This podcast is presented in partnership with Museum of the Moving Image, where James Benning participated in a Q&A with Dennis Lim following a New York premiere screening of Easy Rider during the Museum’s First Look 2013 showcase on January 12, 2013. BOMB will be publishing more podcasts from MOMI’s First Look series in the coming weeks.
David Schwartz I am very pleased that James Benning is here. We’ve shown his films here before including American Dreams, a wonderful film about Hank Aaron and Arthur Bremer, an amazing movie. We’ve shown his other films here, but this is the first time that he has been here in person, so I am really glad that this series gives us the occasion. This is an incredibly prolific time in his career; he has been producing a lot of work recently, and this is just one film.
I just want to introduce our programmers: Dennis Lim is here, he is going to be conducting the discussion afterwards with James, and Rachael Rakes our assistant curator. They’ve done an extraordinary job putting this series together. (_applause_) So now without further adieu, please welcome James Benning. (_applause_)
James Benning Thank you. This isn’t Dennis Hopper’s film. Some people were in line and thought they were buying tickets to Dennis Hopper’s Easy Rider, but this film was inspired by that. It is part of a two-part series that I did, I also remade Cassavetes’s Faces before I made Easy Rider. A few times now I’ve shown both of those films together as a double feature. So perhaps at some point you’ll be able to see Faces also. I think the experience that you will have today, if you’ve seen Easy Rider you’ll have one experience, if you’ve seen it recently you’ll have another experience, and if you haven’t seen it you’ll have a third experience. It’s a film that somewhat relies on another film, a film that it is based on and then it doesn’t rely on it at all. Hopefully it stands on its own.
Dennis Lim So I’ll start with a few questions for James and then open it up. I thought maybe you could start by telling us about your relationship to the Dennis Hopper film. What does it mean to you?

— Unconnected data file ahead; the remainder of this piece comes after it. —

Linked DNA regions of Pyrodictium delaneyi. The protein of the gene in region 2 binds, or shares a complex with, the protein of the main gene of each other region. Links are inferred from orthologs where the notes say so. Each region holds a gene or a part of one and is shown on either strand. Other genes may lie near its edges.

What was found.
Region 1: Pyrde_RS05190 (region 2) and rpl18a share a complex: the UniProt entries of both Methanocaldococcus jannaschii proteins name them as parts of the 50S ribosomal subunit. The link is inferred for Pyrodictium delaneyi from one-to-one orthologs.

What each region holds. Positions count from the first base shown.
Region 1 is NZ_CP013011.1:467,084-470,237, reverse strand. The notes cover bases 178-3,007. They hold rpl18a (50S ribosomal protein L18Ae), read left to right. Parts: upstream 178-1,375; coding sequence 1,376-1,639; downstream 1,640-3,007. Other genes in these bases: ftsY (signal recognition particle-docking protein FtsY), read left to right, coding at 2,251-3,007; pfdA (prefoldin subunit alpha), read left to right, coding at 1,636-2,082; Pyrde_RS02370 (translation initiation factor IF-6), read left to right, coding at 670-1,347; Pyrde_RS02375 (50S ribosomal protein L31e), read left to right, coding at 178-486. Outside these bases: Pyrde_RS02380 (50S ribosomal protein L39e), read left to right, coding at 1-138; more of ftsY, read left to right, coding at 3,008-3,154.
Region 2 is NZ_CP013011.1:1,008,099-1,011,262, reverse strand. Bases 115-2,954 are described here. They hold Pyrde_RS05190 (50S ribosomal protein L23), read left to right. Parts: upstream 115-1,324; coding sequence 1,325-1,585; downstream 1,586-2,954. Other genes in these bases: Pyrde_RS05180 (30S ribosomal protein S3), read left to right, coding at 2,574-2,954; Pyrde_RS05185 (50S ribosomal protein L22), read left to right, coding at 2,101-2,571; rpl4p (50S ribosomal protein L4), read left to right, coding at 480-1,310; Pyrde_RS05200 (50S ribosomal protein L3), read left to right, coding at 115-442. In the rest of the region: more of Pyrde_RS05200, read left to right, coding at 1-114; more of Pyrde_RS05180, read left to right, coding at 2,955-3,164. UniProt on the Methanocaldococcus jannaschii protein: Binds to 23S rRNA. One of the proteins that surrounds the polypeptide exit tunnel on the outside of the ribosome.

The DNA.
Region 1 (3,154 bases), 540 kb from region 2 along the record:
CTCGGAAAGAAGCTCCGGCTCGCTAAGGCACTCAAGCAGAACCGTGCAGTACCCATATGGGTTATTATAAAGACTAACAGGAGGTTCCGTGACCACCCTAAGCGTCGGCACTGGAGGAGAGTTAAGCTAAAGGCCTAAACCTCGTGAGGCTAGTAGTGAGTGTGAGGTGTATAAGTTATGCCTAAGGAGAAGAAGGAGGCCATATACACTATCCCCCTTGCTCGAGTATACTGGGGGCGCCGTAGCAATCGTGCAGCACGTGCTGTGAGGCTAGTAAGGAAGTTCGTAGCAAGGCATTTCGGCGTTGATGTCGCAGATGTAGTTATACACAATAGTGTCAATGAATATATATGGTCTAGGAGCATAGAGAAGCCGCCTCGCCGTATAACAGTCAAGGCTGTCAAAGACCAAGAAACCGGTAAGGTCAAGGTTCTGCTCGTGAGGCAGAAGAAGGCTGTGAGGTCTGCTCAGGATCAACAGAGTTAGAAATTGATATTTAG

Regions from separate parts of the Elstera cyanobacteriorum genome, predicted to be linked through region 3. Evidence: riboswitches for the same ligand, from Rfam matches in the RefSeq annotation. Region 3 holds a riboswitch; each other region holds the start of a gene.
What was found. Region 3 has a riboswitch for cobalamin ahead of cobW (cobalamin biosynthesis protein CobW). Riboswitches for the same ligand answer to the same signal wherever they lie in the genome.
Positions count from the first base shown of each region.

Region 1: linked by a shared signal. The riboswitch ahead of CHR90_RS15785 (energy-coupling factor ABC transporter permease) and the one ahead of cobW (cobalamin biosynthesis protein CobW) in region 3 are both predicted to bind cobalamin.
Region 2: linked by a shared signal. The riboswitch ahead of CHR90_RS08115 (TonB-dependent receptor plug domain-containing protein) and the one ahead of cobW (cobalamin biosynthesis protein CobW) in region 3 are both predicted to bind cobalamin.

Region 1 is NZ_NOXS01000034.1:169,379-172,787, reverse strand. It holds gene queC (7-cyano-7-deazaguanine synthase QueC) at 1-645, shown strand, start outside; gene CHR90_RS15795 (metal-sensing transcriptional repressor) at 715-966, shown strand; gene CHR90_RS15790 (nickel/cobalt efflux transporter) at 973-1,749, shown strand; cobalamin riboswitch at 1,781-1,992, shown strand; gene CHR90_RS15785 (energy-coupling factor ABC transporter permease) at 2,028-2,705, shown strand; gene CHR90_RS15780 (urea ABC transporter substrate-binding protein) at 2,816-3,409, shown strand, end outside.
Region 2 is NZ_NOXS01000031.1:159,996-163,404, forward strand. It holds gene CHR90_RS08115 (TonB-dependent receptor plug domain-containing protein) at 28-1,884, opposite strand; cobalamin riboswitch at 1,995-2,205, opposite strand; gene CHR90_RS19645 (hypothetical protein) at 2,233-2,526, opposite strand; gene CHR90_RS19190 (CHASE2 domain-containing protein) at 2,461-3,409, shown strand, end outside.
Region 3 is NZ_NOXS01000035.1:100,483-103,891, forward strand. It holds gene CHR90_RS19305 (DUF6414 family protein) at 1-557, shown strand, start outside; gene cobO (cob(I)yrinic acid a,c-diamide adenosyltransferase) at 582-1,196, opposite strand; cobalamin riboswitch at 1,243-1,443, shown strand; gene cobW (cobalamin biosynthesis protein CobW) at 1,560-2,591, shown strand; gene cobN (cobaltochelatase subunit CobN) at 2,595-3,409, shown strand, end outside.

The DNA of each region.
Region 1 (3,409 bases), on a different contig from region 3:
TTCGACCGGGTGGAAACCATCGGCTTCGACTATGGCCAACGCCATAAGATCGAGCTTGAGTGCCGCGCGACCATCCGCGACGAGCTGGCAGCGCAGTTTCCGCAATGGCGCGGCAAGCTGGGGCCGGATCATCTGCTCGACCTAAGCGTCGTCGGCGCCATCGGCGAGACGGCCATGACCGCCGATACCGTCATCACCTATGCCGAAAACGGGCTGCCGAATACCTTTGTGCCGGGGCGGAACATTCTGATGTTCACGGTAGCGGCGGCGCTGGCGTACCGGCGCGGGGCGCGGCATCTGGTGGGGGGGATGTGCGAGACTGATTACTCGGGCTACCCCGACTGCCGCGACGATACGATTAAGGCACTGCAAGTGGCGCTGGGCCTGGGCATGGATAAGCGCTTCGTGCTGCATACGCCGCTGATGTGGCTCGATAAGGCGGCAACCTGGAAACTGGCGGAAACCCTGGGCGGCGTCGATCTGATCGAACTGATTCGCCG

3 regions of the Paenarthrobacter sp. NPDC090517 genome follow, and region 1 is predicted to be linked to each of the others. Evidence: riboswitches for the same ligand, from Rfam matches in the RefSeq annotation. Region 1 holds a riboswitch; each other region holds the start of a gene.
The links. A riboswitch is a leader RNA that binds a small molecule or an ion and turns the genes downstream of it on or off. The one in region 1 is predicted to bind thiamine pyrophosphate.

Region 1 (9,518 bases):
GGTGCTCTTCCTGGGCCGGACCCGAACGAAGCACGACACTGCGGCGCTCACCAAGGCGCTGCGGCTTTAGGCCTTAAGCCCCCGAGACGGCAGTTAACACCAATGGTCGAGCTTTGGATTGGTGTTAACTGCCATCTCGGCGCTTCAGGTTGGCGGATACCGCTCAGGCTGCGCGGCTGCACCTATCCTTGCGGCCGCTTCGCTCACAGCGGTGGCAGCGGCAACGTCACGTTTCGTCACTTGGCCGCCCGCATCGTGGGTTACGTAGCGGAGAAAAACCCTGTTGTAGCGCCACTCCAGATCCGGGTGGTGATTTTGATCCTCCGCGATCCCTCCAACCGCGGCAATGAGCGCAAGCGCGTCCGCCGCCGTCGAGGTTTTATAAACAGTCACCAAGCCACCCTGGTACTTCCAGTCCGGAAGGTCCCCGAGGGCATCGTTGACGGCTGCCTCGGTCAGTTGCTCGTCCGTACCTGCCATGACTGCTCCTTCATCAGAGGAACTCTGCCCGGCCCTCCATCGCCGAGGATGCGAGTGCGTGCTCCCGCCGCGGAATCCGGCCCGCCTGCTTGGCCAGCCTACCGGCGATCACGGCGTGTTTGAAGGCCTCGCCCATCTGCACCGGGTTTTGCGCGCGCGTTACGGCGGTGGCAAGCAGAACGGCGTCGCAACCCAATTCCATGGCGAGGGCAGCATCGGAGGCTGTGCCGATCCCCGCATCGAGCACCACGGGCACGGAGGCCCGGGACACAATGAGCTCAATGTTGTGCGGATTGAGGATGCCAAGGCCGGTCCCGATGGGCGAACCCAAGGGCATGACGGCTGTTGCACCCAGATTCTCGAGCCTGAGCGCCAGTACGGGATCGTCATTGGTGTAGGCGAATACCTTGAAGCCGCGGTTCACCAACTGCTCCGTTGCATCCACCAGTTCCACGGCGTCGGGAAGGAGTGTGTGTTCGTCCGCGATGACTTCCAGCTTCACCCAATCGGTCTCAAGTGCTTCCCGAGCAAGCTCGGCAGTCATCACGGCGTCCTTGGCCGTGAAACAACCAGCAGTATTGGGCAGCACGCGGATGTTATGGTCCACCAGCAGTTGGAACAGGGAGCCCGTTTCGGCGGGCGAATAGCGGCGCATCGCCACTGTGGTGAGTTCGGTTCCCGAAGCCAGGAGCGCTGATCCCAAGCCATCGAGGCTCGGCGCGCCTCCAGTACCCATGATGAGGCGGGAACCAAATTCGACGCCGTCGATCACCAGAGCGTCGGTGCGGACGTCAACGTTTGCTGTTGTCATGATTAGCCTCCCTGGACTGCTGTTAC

JB Well, it’s actually a larger question. I will give the longer answer. I started making digital films about four or five years ago, and before that I made 16mm films for about 40 years. Once I changed to a new format, it allowed me to be perhaps more playful again, as I was when I began to make 16mm films. And because of that, I started to think about my own film archive, or my filmography as an archive, and that I could look at older works and re-digitize them by projecting a film on the wall and copying it with my digital camera and remaking some earlier works. I did that to begin with. One of the films I remade was a film that used two faces in it from a short little three-minute film that I made for the Henry Mancini television program back in 1973. The two main characters in that film were a prostitute and a junkie, and because of that, it was never shown on television. So I thought I would rework that film, copied those two faces and took the last two seconds of the film of the two faces and stretched them each to 12 ½ minutes. I made a 25 minute film out of two faces. When I finished that I thought I should make the ultimate faces film, which is to remake the film Faces. So I did that where I recopied close-ups from Faces. My Faces is only close-ups of faces. I like that film quite a bit. It’s the same length as Cassavetes’s, so its two hours and 15 minutes. My film is silent except for two little pieces of music in it. It is an extremely demanding film to watch. This film is very easy compared to that film. And I really like that film a lot, but it seemed like it wasn’t really my work.